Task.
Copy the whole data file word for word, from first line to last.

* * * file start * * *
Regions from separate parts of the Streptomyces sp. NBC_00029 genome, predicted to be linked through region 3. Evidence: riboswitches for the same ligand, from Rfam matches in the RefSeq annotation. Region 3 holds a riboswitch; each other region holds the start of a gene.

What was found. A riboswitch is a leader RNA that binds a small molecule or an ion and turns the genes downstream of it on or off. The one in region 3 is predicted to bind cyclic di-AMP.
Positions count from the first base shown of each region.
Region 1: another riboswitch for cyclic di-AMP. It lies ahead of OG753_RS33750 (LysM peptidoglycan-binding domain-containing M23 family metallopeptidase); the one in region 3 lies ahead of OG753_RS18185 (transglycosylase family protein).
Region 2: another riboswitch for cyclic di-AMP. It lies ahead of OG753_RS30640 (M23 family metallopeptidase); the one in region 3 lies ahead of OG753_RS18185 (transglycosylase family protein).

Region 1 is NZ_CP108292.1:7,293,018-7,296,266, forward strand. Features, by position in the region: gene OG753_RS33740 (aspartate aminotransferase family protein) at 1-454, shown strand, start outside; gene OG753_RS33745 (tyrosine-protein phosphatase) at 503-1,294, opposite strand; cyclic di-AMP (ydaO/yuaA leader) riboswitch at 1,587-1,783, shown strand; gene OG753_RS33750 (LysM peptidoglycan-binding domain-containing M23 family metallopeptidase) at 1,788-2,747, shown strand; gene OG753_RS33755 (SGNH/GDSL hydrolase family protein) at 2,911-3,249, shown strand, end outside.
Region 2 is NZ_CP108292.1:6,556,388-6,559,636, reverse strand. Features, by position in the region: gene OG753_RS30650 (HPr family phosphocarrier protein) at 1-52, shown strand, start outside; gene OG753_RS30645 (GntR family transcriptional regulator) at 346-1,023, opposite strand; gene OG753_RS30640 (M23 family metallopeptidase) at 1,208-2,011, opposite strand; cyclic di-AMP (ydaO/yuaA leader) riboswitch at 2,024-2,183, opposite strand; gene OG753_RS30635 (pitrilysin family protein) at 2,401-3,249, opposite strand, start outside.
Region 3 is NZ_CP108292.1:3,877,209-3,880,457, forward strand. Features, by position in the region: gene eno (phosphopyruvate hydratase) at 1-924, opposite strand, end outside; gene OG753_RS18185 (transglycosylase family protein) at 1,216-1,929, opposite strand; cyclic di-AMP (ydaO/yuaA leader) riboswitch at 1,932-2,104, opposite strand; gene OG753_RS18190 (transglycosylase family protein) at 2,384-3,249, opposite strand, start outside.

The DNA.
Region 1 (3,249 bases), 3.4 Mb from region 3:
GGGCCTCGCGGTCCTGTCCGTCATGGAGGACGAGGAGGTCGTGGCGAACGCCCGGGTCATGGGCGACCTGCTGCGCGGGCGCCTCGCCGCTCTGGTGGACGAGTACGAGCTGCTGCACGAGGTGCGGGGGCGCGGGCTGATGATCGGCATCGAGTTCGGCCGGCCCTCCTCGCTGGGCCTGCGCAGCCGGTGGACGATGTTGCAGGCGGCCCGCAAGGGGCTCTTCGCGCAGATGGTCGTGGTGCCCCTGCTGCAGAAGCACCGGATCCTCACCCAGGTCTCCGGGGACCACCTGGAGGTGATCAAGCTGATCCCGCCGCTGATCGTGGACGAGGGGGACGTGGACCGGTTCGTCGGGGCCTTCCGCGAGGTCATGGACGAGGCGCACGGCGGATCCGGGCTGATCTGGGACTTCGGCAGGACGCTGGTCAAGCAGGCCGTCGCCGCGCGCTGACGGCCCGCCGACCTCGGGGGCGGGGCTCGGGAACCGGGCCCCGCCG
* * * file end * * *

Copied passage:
Regions from separate parts of the Streptomyces sp. NBC_00029 genome, predicted to be linked through region 3. Evidence: riboswitches for the same ligand, from Rfam matches in the RefSeq annotation. Region 3 holds a riboswitch; each other region holds the start of a gene.

What was found. A riboswitch is a leader RNA that binds a small molecule or an ion and turns the genes downstream of it on or off. The one in region 3 is predicted to bind cyclic di-AMP.
Positions count from the first base shown of each region.
Region 1: another riboswitch for cyclic di-AMP. It lies ahead of OG753_RS33750 (LysM peptidoglycan-binding domain-containing M23 family metallopeptidase); the one in region 3 lies ahead of OG753_RS18185 (transglycosylase family protein).
Region 2: another riboswitch for cyclic di-AMP. It lies ahead of OG753_RS30640 (M23 family metallopeptidase); the one in region 3 lies ahead of OG753_RS18185 (transglycosylase family protein).

Region 1 is NZ_CP108292.1:7,293,018-7,296,266, forward strand. Features, by position in the region: gene OG753_RS33740 (aspartate aminotransferase family protein) at 1-454, shown strand, start outside; gene OG753_RS33745 (tyrosine-protein phosphatase) at 503-1,294, opposite strand; cyclic di-AMP (ydaO/yuaA leader) riboswitch at 1,587-1,783, shown strand; gene OG753_RS33750 (LysM peptidoglycan-binding domain-containing M23 family metallopeptidase) at 1,788-2,747, shown strand; gene OG753_RS33755 (SGNH/GDSL hydrolase family protein) at 2,911-3,249, shown strand, end outside.
Region 2 is NZ_CP108292.1:6,556,388-6,559,636, reverse strand. Features, by position in the region: gene OG753_RS30650 (HPr family phosphocarrier protein) at 1-52, shown strand, start outside; gene OG753_RS30645 (GntR family transcriptional regulator) at 346-1,023, opposite strand; gene OG753_RS30640 (M23 family metallopeptidase) at 1,208-2,011, opposite strand; cyclic di-AMP (ydaO/yuaA leader) riboswitch at 2,024-2,183, opposite strand; gene OG753_RS30635 (pitrilysin family protein) at 2,401-3,249, opposite strand, start outside.
Region 3 is NZ_CP108292.1:3,877,209-3,880,457, forward strand. Features, by position in the region: gene eno (phosphopyruvate hydratase) at 1-924, opposite strand, end outside; gene OG753_RS18185 (transglycosylase family protein) at 1,216-1,929, opposite strand; cyclic di-AMP (ydaO/yuaA leader) riboswitch at 1,932-2,104, opposite strand; gene OG753_RS18190 (transglycosylase family protein) at 2,384-3,249, opposite strand, start outside.

The DNA.
Region 1 (3,249 bases), 3.4 Mb from region 3:
GGGCCTCGCGGTCCTGTCCGTCATGGAGGACGAGGAGGTCGTGGCGAACGCCCGGGTCATGGGCGACCTGCTGCGCGGGCGCCTCGCCGCTCTGGTGGACGAGTACGAGCTGCTGCACGAGGTGCGGGGGCGCGGGCTGATGATCGGCATCGAGTTCGGCCGGCCCTCCTCGCTGGGCCTGCGCAGCCGGTGGACGATGTTGCAGGCGGCCCGCAAGGGGCTCTTCGCGCAGATGGTCGTGGTGCCCCTGCTGCAGAAGCACCGGATCCTCACCCAGGTCTCCGGGGACCACCTGGAGGTGATCAAGCTGATCCCGCCGCTGATCGTGGACGAGGGGGACGTGGACCGGTTCGTCGGGGCCTTCCGCGAGGTCATGGACGAGGCGCACGGCGGATCCGGGCTGATCTGGGACTTCGGCAGGACGCTGGTCAAGCAGGCCGTCGCCGCGCGCTGACGGCCCGCCGACCTCGGGGGCGGGGCTCGGGAACCGGGCCCCGCCG